The flight was scheduled to arrive at 8:45.

We have a meeting scheduled for 10 a.m.

If you reschedule something, you agree on a new and later time or date for something to happen: I’ve rescheduled Tuesday’s meeting for Wednesday.

If you plan in detail a period of time or future project, you might say that you map it out: He’s got his career all mapped out ahead of him

If you make temporary arrangements which may change in the future, you might describe them as provisional: These dates are only provisional.

You could say the same thing by saying that you will pencil in the arrangement: Okay, let’s pencil in a meeting for next Thursday at 11.

A related phrase is not set in stone, meaning ‘not fixed’: These dates may change nearer the time – they’re certainly not set in stone.

To say that you make a provisional plan definite, you might use the phrasal verb firm up: We’ll need to firm up the details of the agreement.

To call or write to someone in order to say that a formal arrangement is certain is to confirm it: Provisionally, we’ll say February 20th for the meeting, then, but confirm it later.

To anticipate something when you are planning is to expect that it will happen: I don’t anticipate any problems with this stage of the project.

If you allow for something that might happen, you consider it when planning and make arrangements for it: We have to allow for the possibility that the project might be delayed.

Meanwhile, if you reckon on or count on something happening, you think it is very likely and make plans that depend on it happening: We’re reckoning on selling 3,00 units a week.

Part 2 of this post will look at planning for potential problems.

New words – 25 February 2019

Gen Nishino / DigitalVision / Getty

dooring noun [U]
/ˈdɔː.rɪŋ/
a type of road traffic accident caused by someone in a car opening the door without checking it is safe to do so, causing a collision with another road user

I found 10 sources in cities in North America, plus one from Australia, that include dooring incidents, unlike official crash data. These police, hospital, insurance or EMS reports indicate that dooring accounts for 12 to 27 percent of urban car-bike collisions, making it one of the most common crash types.
[cyclingsavvy.org, 29 August 2018]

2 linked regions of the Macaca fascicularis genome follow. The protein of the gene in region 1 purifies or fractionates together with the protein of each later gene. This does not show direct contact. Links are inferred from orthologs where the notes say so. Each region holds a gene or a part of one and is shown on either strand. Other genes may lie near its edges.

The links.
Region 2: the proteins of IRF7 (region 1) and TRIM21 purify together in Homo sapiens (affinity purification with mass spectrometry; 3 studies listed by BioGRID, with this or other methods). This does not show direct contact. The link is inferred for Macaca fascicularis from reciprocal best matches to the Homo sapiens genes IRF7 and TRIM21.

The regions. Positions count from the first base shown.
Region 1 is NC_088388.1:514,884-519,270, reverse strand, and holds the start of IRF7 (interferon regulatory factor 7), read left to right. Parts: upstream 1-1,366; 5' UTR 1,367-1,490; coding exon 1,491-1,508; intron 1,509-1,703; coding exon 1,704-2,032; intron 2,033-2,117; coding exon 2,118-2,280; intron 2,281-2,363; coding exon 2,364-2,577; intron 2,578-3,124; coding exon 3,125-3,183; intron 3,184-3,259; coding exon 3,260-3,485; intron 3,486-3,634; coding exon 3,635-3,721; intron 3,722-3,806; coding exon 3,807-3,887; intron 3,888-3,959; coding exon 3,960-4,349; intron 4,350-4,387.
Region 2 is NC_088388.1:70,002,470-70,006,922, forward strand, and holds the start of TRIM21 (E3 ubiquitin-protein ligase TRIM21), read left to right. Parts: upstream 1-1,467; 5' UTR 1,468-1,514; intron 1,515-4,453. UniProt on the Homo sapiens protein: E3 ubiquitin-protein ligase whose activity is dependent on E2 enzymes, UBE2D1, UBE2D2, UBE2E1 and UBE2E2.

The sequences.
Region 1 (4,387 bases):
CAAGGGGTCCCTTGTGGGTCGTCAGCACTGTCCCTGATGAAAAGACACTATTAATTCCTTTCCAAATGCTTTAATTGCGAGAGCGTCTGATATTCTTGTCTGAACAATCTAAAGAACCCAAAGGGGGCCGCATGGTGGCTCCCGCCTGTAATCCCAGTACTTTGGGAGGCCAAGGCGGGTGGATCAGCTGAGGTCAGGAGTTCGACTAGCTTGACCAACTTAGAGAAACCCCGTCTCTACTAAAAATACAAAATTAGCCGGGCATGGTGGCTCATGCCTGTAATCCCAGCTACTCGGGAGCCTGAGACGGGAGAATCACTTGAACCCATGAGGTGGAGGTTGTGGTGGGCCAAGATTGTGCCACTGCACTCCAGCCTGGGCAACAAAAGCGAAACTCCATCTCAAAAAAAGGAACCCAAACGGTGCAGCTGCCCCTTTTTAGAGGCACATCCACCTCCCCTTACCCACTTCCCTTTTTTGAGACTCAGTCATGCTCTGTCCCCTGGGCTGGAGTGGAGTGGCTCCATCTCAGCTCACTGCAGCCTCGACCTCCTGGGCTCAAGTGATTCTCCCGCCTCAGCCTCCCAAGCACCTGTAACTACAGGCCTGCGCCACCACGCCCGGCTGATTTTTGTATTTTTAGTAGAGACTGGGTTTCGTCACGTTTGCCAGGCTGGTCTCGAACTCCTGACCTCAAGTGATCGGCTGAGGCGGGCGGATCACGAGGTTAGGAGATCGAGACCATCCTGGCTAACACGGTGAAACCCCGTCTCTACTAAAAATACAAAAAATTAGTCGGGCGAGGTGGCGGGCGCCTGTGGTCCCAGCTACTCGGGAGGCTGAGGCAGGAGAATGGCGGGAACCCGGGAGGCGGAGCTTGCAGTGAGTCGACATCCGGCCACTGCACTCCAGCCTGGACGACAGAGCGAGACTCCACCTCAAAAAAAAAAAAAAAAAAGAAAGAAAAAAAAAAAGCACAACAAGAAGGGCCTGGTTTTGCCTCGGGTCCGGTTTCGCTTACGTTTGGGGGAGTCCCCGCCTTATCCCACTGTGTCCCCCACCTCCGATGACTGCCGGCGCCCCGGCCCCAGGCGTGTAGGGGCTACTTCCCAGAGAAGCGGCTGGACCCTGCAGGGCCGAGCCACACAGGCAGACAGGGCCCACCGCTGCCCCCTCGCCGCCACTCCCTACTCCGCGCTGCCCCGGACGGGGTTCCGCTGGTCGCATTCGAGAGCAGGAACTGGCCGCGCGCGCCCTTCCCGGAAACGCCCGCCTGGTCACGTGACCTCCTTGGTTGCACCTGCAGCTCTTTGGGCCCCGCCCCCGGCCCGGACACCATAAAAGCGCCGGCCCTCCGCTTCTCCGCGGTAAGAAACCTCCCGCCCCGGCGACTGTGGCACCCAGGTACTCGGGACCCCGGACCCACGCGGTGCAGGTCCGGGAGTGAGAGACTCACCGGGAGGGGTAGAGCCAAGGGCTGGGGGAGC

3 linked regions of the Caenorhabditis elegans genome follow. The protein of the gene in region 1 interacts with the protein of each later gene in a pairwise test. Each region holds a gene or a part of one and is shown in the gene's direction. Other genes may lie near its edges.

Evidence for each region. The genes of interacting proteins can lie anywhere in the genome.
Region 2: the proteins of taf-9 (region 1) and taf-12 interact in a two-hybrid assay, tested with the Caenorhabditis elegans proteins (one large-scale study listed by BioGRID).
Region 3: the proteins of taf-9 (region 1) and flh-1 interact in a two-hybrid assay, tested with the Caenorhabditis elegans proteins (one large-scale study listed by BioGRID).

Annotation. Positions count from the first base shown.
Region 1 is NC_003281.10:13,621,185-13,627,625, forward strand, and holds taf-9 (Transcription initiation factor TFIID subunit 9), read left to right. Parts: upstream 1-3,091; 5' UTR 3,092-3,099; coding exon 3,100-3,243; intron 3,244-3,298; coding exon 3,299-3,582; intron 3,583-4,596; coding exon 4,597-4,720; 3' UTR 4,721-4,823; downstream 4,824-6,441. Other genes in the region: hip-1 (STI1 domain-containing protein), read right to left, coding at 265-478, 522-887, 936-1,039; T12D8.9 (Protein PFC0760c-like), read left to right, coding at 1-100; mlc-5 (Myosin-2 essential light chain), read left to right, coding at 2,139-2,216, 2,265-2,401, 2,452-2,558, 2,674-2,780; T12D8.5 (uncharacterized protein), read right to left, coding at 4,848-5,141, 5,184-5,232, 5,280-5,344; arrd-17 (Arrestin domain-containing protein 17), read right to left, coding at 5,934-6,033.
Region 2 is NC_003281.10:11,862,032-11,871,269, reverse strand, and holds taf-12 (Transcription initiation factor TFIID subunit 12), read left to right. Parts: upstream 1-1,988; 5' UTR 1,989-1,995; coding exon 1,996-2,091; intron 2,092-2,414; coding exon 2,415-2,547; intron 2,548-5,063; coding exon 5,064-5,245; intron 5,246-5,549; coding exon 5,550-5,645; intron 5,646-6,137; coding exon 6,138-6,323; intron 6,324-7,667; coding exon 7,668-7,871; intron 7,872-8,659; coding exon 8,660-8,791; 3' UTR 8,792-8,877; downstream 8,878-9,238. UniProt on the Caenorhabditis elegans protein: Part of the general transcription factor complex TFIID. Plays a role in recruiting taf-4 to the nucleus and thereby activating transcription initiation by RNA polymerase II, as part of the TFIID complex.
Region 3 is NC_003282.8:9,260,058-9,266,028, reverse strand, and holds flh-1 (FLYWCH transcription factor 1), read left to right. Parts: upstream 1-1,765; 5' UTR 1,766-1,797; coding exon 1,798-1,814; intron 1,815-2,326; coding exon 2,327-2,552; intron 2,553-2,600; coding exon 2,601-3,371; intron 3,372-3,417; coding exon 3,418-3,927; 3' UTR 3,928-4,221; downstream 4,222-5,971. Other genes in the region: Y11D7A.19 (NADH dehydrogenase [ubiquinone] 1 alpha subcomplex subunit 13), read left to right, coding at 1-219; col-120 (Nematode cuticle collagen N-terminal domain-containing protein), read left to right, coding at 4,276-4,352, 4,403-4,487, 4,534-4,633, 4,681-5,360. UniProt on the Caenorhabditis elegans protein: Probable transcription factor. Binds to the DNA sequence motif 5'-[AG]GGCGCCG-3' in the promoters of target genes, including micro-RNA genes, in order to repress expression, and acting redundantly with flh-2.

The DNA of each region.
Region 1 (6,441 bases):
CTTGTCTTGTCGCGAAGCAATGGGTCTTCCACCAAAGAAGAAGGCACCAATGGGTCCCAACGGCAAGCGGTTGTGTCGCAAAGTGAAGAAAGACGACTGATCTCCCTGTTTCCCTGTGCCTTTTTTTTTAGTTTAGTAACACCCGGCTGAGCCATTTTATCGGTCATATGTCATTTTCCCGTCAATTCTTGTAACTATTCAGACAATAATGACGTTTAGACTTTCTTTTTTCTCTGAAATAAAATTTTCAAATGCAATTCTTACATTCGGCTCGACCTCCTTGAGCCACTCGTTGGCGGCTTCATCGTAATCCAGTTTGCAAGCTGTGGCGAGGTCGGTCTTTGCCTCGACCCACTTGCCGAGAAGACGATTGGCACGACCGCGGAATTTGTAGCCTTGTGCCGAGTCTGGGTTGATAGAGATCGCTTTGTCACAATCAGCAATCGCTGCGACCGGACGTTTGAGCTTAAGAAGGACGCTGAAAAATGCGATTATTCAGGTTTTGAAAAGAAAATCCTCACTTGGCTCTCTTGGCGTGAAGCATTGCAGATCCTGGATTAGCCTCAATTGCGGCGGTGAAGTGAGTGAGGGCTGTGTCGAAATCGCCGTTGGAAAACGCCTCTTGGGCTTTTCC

mistake fare noun [C]
UK /mɪˈsteɪk.feər/ US /mɪˈsteɪk.fer/
a very low price charged for a flight, the result of an error in the listing on the airline’s website

Although Air New Zealand ended up cancelling and refunding the tickets, mistake fares over the last few years, from $225 round-trips to New Zealand to $66 one-ways from the Maldives, have frequently been honoured by airlines. The lucky flyers who enjoyed unbelievably affordable travel didn’t deploy any shifty tricks to get them, either.
[www.independent.co.uk, 9 February 2018]

vomit fraud noun [U]
UK /ˈvɒm.ɪt.frɔːd/ US /ˈvɑː.mɪt.frɑːd/
a type of deception where a driver of an Uber taxi falsely claims that a passenger has vomited in their car and adds an extra charge to the passenger’s bill for cleaning costs

One Uber driver, who asked to remain anonymous, told the Herald people have been committing vomit fraud for a long time. “Many people don’t review their emails or credit card statements, so the drivers wind up pocketing the $80 or $150,” she added.
[www.mirror.co.uk, 24 July 2018]

About new words

On the edge of my seat: talking about excitement

John M Lund Photography Inc/ DigitalVision/GettyImages

by Liz Walter

Today, I’m going to write about words and phrases for describing excitement. I’ll start with a very basic point that often causes trouble for learners of English: the difference between exciting and excited. Remember to use -ing adjectives for the things that cause a feeling, and -ed adjectives for the person experiencing the feeling: